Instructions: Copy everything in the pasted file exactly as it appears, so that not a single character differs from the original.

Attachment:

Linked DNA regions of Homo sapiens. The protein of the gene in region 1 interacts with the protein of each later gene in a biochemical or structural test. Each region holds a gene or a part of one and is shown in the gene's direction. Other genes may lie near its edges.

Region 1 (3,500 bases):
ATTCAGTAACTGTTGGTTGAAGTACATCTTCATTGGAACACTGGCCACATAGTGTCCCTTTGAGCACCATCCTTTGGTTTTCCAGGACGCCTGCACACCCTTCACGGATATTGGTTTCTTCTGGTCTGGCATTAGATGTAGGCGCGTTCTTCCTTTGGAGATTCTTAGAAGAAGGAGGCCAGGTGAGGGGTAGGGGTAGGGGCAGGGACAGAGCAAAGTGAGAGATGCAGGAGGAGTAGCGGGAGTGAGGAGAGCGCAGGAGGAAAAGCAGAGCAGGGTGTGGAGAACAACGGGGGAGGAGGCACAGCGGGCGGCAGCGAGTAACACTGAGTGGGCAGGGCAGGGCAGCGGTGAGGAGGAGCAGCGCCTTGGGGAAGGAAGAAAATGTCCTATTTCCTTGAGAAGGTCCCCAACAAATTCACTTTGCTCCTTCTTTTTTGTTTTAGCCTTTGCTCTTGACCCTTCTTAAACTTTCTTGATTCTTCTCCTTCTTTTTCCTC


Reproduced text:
Linked DNA regions of Homo sapiens. The protein of the gene in region 1 interacts with the protein of each later gene in a biochemical or structural test. Each region holds a gene or a part of one and is shown in the gene's direction. Other genes may lie near its edges.

Region 1 (3,500 bases):
ATTCAGTAACTGTTGGTTGAAGTACATCTTCATTGGAACACTGGCCACATAGTGTCCCTTTGAGCACCATCCTTTGGTTTTCCAGGACGCCTGCACACCCTTCACGGATATTGGTTTCTTCTGGTCTGGCATTAGATGTAGGCGCGTTCTTCCTTTGGAGATTCTTAGAAGAAGGAGGCCAGGTGAGGGGTAGGGGTAGGGGCAGGGACAGAGCAAAGTGAGAGATGCAGGAGGAGTAGCGGGAGTGAGGAGAGCGCAGGAGGAAAAGCAGAGCAGGGTGTGGAGAACAACGGGGGAGGAGGCACAGCGGGCGGCAGCGAGTAACACTGAGTGGGCAGGGCAGGGCAGCGGTGAGGAGGAGCAGCGCCTTGGGGAAGGAAGAAAATGTCCTATTTCCTTGAGAAGGTCCCCAACAAATTCACTTTGCTCCTTCTTTTTTGTTTTAGCCTTTGCTCTTGACCCTTCTTAAACTTTCTTGATTCTTCTCCTTCTTTTTCCTC